DAC Professional Development Fund Totals $165,000

The Design Automation Conference (DAC) announced that together with several sponsoring societies it is awarding more than $165,000 in professional development funds to students and professionals in the EDA field. These funds bring the total amount awarded during the past thirteen years to more than $3.73 million. The 44th DAC will be held at the San Diego Convention Center, San Diego, Calif., June 4 – 8, 2007.

The DAC Professional Development Fund supports a range of programs, including the A. Richard Newton Graduate Scholarships, the P.O. Pistilli Advancement in Computer Science and Electrical Engineering Program, the Young Student Support Program and the University Booth Program. DAC also supports a number of workshops, including the Workshop for Women in Design Automation.

“Each year DAC makes a very important contribution in the form of ongoing dedication to continuing education, which helps to ensure a successful future of the industry,” said Ellen Sentovich, 44th DAC past chair who oversees the DAC Professional Development Fund. “We, along with our fellow sponsors, are very pleased to support this wide range of programs again this year.”

Programs Receiving DAC Professional Development Funds:

The A. Richard Newton Graduate Scholarships awarded by DAC in honor of the memory of Dr. A. Richard Newton will award $24,000 in scholarships to support graduate research and study in electronic design automation and circuit design. These scholarships are intended to support graduate students of faculty investigators at universities establishing new programs in electronic design automation or circuit design and/or graduate students of young faculty investigators (assistant rank, non-tenured) working in electronic design automation or circuit design.

The P.O. Pistilli Scholarship for Advancement in Computer Science and Electrical Engineering is funded by the Design Automation Conference and is directed by the Association for Computing Machinery (ACM) Special Interest Group on Design Automation (SIGDA). The objective of the scholarship is to increase the pool of professionals in Electrical Engineering and Computer Science from under-represented groups (Women, African American, Hispanic, American Indian, and Disabled). Scholarships of $4,000 per year, renewable for up to five years, are awarded annually for as many as seven high school seniors from the under-represented groups who have a 3.00 GPA or better (on a 4.00 scale); have demonstrated high achievement in math and science courses; have expressed a strong desire to pursue careers in electrical engineering, computer engineering, or computer science; and who have demonstrated substantial financial need.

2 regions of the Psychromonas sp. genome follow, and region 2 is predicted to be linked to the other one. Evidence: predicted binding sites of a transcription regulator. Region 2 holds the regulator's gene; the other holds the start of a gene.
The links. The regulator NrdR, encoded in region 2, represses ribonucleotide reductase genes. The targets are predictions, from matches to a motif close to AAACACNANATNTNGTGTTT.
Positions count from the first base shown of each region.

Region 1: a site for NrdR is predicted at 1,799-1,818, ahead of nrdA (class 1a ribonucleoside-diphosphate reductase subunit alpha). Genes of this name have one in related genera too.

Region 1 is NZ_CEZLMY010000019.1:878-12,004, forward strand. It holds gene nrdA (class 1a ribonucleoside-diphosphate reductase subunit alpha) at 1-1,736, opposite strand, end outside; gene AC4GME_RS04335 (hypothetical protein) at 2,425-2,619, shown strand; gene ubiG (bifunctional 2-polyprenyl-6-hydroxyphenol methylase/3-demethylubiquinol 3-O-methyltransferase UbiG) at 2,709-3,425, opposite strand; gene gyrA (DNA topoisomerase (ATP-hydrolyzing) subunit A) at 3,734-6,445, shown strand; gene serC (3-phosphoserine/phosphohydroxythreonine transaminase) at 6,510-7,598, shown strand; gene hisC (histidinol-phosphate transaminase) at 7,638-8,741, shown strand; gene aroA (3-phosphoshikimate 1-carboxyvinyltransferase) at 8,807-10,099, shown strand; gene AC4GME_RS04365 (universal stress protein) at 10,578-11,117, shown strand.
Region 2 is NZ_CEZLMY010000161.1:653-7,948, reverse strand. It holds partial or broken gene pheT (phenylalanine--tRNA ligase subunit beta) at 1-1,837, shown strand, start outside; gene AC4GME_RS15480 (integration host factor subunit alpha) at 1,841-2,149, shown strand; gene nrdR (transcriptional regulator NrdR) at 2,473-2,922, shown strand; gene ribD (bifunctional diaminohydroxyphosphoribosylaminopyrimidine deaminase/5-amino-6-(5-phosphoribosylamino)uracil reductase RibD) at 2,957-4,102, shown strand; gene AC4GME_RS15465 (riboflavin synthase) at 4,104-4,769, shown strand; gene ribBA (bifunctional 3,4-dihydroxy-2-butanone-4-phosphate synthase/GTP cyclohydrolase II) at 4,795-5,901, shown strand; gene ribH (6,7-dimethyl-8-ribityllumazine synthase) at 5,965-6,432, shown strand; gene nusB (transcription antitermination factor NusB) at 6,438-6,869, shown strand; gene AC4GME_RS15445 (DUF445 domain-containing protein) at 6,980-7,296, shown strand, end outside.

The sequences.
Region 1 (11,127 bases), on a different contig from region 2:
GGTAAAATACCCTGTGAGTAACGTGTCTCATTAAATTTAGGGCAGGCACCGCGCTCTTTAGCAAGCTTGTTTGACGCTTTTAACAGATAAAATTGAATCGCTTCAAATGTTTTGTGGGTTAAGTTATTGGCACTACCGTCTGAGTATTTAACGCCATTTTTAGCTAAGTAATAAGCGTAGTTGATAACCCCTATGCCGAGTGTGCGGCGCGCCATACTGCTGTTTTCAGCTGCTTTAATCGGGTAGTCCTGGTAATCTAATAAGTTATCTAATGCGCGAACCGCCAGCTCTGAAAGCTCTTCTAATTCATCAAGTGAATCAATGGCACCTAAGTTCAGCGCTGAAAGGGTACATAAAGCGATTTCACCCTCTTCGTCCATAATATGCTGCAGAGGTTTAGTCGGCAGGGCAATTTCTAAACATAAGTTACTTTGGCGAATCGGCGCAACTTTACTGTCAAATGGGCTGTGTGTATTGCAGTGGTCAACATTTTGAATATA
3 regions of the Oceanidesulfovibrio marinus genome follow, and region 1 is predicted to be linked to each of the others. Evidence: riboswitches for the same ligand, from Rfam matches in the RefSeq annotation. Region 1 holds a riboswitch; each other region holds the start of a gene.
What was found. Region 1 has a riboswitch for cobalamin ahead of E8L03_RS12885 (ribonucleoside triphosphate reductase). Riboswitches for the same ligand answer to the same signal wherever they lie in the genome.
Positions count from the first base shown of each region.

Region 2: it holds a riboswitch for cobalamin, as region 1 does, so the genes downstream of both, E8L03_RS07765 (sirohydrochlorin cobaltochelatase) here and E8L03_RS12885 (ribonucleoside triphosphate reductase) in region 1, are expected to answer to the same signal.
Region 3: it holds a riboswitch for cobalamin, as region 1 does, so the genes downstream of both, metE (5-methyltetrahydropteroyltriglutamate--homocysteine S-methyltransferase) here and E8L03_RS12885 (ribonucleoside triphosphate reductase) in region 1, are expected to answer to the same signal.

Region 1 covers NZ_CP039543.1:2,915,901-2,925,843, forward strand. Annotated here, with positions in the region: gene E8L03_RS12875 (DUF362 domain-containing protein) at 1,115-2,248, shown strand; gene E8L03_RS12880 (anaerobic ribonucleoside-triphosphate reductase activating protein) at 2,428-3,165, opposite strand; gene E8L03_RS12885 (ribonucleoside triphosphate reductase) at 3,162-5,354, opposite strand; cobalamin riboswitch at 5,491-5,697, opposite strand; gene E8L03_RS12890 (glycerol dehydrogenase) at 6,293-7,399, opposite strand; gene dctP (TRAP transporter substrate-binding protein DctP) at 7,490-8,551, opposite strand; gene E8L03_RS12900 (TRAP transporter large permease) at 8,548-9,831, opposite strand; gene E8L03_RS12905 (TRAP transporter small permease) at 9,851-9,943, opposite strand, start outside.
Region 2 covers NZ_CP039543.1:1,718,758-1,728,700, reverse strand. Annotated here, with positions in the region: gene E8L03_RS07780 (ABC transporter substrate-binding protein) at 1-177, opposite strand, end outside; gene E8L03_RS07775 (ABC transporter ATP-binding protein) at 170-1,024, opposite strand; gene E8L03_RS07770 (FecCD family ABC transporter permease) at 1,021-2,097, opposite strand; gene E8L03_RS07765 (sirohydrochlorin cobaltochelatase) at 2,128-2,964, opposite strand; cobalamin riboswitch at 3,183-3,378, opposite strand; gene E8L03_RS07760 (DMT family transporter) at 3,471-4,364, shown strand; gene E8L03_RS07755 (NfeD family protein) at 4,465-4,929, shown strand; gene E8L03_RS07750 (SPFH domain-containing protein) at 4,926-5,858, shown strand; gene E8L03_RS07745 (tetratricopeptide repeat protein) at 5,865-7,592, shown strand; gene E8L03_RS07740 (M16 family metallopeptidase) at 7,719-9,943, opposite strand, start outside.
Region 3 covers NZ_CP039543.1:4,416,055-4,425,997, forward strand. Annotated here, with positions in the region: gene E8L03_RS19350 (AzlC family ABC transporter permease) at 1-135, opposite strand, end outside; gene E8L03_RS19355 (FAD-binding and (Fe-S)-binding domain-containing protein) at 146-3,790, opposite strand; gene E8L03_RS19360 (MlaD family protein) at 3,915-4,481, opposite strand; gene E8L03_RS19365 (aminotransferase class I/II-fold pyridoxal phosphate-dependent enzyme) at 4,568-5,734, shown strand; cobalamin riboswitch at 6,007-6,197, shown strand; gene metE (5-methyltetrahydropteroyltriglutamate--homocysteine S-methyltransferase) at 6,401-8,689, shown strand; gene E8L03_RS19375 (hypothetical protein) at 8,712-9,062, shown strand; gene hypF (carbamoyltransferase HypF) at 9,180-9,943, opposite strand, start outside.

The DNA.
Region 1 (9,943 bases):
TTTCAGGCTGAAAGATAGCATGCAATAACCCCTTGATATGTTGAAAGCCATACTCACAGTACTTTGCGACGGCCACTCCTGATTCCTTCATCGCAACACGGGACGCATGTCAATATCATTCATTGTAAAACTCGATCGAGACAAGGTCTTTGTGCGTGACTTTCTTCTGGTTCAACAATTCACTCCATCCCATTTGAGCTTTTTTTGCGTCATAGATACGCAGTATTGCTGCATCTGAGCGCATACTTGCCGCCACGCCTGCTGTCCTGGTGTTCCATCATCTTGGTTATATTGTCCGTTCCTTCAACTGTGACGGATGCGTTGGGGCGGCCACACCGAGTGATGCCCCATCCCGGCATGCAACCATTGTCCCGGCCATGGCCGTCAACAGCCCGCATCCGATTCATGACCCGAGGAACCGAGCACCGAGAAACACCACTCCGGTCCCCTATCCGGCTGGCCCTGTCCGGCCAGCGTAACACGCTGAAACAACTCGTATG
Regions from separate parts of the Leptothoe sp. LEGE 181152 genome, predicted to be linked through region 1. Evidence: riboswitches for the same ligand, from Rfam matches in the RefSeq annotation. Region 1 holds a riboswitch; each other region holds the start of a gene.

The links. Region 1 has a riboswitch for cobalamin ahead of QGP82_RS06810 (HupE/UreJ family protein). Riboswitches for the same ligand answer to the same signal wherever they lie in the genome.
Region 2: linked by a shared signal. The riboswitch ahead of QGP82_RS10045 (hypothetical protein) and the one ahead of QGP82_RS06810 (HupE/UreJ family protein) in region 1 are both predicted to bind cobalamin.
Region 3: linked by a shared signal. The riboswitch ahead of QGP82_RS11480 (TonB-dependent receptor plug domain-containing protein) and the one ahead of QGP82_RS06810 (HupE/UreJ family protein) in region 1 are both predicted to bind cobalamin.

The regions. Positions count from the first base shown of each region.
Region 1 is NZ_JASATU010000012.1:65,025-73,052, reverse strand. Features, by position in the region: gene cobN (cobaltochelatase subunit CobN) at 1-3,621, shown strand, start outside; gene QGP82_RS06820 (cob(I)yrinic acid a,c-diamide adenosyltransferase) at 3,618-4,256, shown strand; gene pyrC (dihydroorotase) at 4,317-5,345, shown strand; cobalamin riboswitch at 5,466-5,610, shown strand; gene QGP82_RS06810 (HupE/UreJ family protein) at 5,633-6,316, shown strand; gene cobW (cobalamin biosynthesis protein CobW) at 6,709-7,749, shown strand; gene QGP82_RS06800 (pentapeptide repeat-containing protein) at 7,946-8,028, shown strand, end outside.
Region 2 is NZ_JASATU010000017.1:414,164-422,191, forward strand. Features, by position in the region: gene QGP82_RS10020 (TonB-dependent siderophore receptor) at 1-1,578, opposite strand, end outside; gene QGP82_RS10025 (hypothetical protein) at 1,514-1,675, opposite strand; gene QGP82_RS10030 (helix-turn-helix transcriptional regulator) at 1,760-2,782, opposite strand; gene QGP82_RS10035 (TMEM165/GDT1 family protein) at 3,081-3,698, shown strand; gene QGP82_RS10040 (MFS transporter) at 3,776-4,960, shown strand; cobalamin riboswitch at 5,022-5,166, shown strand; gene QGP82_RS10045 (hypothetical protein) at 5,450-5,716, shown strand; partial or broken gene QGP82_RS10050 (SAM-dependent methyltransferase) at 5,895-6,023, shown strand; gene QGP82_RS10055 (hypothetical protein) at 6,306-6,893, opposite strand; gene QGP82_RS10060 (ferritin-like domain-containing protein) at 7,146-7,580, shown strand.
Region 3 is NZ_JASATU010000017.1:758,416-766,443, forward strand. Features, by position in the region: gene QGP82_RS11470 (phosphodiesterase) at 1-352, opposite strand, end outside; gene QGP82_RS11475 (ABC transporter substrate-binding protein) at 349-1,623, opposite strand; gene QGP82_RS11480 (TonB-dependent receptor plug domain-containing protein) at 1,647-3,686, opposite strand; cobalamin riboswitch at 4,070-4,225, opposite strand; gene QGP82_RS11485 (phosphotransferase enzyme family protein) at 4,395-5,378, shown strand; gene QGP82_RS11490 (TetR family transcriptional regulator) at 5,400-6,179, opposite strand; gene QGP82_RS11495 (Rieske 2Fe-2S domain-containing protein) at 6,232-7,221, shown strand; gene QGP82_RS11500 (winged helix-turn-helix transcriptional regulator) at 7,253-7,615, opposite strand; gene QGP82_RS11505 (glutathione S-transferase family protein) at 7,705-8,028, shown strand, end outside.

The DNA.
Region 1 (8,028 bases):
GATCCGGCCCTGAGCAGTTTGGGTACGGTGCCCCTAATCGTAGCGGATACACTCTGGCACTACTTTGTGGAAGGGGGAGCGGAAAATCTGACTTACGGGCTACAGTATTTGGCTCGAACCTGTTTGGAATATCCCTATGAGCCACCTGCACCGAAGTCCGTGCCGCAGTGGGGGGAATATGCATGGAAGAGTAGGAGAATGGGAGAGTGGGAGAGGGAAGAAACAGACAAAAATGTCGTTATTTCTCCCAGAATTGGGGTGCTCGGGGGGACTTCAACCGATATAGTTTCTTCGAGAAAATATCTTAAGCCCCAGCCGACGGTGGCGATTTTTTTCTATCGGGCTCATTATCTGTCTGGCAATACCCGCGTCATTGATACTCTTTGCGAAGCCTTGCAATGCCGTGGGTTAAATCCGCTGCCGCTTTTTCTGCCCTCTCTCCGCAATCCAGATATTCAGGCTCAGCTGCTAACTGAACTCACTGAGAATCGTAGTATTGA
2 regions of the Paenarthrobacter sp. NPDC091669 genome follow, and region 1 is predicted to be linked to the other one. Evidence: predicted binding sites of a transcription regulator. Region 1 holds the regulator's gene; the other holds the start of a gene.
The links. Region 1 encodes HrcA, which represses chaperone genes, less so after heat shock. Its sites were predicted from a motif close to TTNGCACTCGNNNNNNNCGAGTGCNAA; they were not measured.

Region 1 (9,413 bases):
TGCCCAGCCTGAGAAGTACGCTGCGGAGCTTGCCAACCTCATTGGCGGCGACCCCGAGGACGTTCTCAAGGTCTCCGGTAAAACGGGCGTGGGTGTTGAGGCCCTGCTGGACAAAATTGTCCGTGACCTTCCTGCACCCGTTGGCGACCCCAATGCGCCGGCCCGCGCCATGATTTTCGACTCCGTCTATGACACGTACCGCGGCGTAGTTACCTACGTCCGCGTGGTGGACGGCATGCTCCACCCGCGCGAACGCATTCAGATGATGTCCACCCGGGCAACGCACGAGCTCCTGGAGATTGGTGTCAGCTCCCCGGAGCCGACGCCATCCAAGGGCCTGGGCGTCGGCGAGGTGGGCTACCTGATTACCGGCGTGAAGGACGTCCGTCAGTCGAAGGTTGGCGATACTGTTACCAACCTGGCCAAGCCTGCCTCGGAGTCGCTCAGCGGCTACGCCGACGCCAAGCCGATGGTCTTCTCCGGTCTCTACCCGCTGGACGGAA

The SIGDA/DAC University Booth has been providing an opportunity for the university community to demonstrate EDA tools, design projects, and instructional materials at the Design Automation Conference since 1987. The University Booth also provides space for the presentation of EDA vendor literature and programs of interest to the university community. The University Booth provides booth space, poster areas, computers, printers, and a high-speed connection to the Internet for participating universities. The SIGDA/DAC University Booth also provides travel grants to the participating students to cover some of the transportation and lodging expense.

The Young Student Support Program encourages advanced undergraduate students (Junior or Senior levels) and first-year graduate students (beginning first year, or finishing first and beginning second year) to join the electronic design automation profession or pursue graduate studies in this field. This program introduces students to DAC and the design automation profession through meetings, tours, and by association with a mentor who is an advanced graduate student already working in the area. This year’s program expects to grant $28,000 for students’ registration fees and banquet tickets, and to help with travel expenses. The program is sponsored by DAC along with the EDA Consortium, IEEE CASS and the ACM Special Interest Group on Design Automation (SIGDA), which also administers the Young Student Support Program.

The NSF/SIGDA/DAC Design Automation Summer School (DASS) offers graduate students the opportunity to participate in an intensive two-day course on selected areas of research and development in design automation. DASS is co-sponsored by the Association for Computing Machinery’s (ACM’s) Special Interest Group on Design Automation (SIGDA), DAC Professional Development Fund and the National Science Foundation.

About DAC
The Design Automation Conference (DAC) is the premier educational and networking event for Electronic Design Automation (EDA) and silicon solutions. More than 11,000 designers, developers, researchers, academics and managers from leading electronics companies and universities from around the world attend. DAC features close to 60 technical sessions covering the latest research on design methodologies and technologies, EDA tool developments and trends selected by a diverse committee of electronic design experts. A highlight is its Exhibition and Suite area with approximately 250 of the leading and emerging EDA, silicon and IP providers.